By Ann McCreary
Two conservation groups have filed a lawsuit seeking to stop the Washington Department of Fish and Wildlife (WDFW) and its director, James Unsworth, from killing any more gray wolves, which are listed as an endangered species by the state.
The suit, filed Sept. 25 on behalf of the Center for Biological Diversity and Cascadia Wildlands, asserts that WDFW’s killing of wolves from the Smackout and Sherman packs in northeastern Washington relied upon a faulty protocol and failed to undergo required environmental analysis. The suit was filed in the Superior Court of Washington for Thurston County.
“We can’t sit by and watch Washington wildlife officials kill more wolves from the state’s small and recovering wolf population,” said Amaroq Weiss, West Coast wolf advocate for the Center for Biological Diversity. “Washingtonians overwhelmingly want wolves recovered, not killed. The Department of Fish and Wildlife needs to listen to public opinion and consider the dire environmental costs of killing more wolves.”
In June of this year, Fish and Wildlife officials adopted a revised “wolf-livestock interaction protocol” for determining when to kill wolves in response to livestock conflicts. The protocol provided for the state to kill wolves more quickly than in prior years. The lawsuit states that the protocol was adopted without any public input or environmental review, in violation of the state’s Environmental Policy and Administrative Procedure Acts.
“Reasonable minds can differ on when we should and should not be killing wolves, and whether the killing of the wolves in these two packs was justified,” said Nick Cady, legal director for Cascadia Wildlands. “But there is no question that we should be fully analyzing the efficacy of these actions, welcoming public and scientific input, and be able to hold the state accountable. This is a state agency spending taxpayer dollars.”
The department has since relied on the protocol to order killing of wolves from two packs, with two wolves from the Smackout pack and one wolf from the Sherman pack killed to date. At the time of the Sherman pack kill order, only two wolves could be confirmed as comprising the pack, one of which the department has now killed. The department has temporarily paused killing wolves from both packs, but will resume if there are more livestock losses.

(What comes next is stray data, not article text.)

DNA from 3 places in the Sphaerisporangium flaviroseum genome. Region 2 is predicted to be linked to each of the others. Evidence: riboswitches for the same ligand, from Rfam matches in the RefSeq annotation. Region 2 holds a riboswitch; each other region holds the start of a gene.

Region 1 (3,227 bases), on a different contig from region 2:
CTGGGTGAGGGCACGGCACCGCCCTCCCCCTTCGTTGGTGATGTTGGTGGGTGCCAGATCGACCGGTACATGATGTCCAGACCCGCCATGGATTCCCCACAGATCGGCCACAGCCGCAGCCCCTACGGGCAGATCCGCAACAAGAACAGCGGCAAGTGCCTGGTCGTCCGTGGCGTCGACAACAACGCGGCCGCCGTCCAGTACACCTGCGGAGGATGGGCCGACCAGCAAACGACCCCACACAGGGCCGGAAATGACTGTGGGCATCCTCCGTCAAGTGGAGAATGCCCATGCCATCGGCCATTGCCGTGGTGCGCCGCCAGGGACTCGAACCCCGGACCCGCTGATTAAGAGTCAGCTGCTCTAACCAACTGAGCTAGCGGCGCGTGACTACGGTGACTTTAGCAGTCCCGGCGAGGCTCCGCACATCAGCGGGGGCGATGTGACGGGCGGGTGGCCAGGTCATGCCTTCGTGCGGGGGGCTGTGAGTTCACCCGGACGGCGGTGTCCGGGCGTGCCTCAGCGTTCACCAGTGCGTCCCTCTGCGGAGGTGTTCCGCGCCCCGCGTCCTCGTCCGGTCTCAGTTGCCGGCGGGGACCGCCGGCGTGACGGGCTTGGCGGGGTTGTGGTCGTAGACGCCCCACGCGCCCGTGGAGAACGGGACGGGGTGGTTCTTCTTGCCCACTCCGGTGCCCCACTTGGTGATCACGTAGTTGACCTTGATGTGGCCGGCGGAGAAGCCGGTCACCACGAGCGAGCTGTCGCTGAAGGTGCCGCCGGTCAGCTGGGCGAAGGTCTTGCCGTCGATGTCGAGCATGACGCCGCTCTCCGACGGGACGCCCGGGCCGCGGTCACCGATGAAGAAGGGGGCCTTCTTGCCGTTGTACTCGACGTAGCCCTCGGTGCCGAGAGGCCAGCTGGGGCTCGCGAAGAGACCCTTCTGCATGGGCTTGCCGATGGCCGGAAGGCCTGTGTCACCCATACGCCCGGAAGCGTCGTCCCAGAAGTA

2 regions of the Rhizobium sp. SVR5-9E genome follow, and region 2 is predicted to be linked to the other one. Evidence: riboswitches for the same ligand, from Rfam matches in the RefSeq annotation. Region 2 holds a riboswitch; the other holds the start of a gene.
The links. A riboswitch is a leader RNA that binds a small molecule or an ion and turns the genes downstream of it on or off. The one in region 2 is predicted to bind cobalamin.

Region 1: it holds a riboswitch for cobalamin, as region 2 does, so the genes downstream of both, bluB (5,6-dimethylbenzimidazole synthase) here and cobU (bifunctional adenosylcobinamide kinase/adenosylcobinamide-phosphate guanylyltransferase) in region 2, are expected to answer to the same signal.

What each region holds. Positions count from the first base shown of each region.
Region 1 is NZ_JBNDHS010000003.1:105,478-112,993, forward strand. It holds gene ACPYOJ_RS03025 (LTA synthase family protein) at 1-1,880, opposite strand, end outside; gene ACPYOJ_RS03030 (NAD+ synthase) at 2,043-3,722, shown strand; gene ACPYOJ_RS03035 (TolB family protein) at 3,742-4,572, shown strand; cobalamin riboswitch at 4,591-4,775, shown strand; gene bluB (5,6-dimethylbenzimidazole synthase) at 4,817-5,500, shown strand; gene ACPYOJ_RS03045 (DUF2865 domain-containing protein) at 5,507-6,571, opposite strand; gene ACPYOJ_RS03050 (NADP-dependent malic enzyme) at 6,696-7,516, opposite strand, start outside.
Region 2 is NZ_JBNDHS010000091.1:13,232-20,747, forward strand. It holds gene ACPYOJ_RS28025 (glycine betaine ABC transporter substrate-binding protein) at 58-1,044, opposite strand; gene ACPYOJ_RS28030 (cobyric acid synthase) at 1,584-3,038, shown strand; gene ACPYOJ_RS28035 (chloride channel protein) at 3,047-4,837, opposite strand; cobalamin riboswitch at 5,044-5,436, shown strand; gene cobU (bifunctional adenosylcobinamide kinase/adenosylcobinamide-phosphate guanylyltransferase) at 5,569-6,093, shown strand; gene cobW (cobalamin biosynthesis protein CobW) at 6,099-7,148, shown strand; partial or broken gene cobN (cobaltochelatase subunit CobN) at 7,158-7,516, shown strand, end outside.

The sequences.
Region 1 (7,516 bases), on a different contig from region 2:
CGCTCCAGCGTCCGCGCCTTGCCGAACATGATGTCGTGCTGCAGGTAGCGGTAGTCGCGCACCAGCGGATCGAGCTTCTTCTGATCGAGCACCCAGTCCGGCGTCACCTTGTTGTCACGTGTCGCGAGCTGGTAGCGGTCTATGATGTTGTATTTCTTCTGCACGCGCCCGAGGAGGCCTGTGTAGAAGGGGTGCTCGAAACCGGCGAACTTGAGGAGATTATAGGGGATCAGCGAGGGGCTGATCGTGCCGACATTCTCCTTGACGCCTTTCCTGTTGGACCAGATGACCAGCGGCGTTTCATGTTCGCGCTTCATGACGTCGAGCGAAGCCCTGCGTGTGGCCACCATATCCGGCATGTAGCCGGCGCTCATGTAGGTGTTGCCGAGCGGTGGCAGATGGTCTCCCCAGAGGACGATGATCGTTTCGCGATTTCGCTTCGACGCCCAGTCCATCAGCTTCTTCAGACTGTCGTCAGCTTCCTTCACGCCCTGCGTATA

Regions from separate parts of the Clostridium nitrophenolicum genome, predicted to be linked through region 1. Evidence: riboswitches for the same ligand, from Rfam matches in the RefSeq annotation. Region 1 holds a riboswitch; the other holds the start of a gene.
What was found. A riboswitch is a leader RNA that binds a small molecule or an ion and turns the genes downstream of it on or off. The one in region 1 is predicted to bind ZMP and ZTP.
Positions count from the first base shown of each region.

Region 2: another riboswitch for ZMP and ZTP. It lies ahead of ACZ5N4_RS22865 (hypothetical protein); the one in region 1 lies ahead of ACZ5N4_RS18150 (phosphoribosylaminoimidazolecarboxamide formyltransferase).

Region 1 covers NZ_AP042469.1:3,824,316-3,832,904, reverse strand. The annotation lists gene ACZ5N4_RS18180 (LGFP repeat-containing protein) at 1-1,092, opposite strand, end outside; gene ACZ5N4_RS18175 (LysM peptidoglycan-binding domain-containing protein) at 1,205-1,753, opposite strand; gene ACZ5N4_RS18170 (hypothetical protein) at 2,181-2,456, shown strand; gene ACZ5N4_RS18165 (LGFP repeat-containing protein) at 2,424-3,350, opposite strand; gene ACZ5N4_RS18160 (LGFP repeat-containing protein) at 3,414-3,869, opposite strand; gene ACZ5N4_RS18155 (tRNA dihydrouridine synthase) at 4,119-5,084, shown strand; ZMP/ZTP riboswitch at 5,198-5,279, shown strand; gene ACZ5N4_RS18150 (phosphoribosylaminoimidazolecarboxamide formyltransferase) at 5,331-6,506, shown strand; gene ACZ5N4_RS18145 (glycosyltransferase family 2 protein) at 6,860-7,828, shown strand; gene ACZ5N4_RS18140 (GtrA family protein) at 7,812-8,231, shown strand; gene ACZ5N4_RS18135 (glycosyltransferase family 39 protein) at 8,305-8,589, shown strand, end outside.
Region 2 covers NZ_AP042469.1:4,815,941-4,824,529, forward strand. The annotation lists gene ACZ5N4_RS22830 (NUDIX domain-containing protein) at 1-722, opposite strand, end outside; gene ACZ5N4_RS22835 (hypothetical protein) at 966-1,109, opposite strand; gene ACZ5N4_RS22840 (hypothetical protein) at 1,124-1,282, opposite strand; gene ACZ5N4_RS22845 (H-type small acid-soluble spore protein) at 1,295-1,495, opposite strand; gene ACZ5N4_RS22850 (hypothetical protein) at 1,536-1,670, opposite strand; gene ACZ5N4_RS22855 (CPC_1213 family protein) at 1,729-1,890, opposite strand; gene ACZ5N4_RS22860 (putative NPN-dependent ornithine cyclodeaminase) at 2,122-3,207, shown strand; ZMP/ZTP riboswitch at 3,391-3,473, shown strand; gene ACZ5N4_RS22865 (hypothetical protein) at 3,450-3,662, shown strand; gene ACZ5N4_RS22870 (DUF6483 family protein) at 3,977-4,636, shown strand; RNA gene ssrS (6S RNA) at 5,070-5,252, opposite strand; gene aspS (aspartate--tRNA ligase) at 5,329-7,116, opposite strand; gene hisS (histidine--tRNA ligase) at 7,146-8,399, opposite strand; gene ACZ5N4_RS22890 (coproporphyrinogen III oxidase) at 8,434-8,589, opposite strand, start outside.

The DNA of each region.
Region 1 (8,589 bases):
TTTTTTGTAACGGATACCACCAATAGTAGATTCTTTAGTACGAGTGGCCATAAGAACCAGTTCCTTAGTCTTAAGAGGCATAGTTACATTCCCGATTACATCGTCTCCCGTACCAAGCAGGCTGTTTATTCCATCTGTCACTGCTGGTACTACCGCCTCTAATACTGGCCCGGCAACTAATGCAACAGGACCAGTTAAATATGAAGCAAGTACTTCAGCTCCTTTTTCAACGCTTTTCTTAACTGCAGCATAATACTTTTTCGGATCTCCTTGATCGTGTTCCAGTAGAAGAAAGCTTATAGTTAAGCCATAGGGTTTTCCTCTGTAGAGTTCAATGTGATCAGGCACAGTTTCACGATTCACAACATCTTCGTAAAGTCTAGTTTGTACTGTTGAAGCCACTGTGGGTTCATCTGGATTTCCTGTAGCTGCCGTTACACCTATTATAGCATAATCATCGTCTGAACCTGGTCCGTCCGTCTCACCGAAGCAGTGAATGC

“Overall, since 2012, the state has killed 18 state-endangered wolves, nearly 16 percent of the state’s current confirmed population of 115 wolves. Fifteen of the wolves killed since 2012 were killed on behalf of the same livestock owner,” said Weiss. “Those kills have now led to the near eradication of three entire wolf packs, including the Profanity Peak pack last year, and the Wedge pack in 2012. The rancher in question has been a vocal opponent of wolf recovery and has historically refused to implement meaningful nonlethal measures designed to protect his livestock from wolves,” Weiss said.
Washington’s wolves were driven to extinction in the early 1900s by a government-sponsored eradication program on behalf of the livestock industry. The animals began to return from neighboring Idaho and British Columbia in the early 2000s, and their population has grown to 20 confirmed packs as of the end of 2016.
Wolf recovery in Washington is still a work in progress, Weiss said. “Wolves remain absent from large areas of the state and although the population has been growing, it remains small and vulnerable. Given the continued endangered status of wolves, the state and livestock operators should stick to nonlethal methods as the sole means for reducing loss of livestock to wolves,” she said.
“We appreciate that many livestock owners already are using nonlethal methods,” said Weiss, “since the science shows such methods are more effective anyway.”
Plaintiffs are represented in the case by attorneys from the law firm Lane Powell.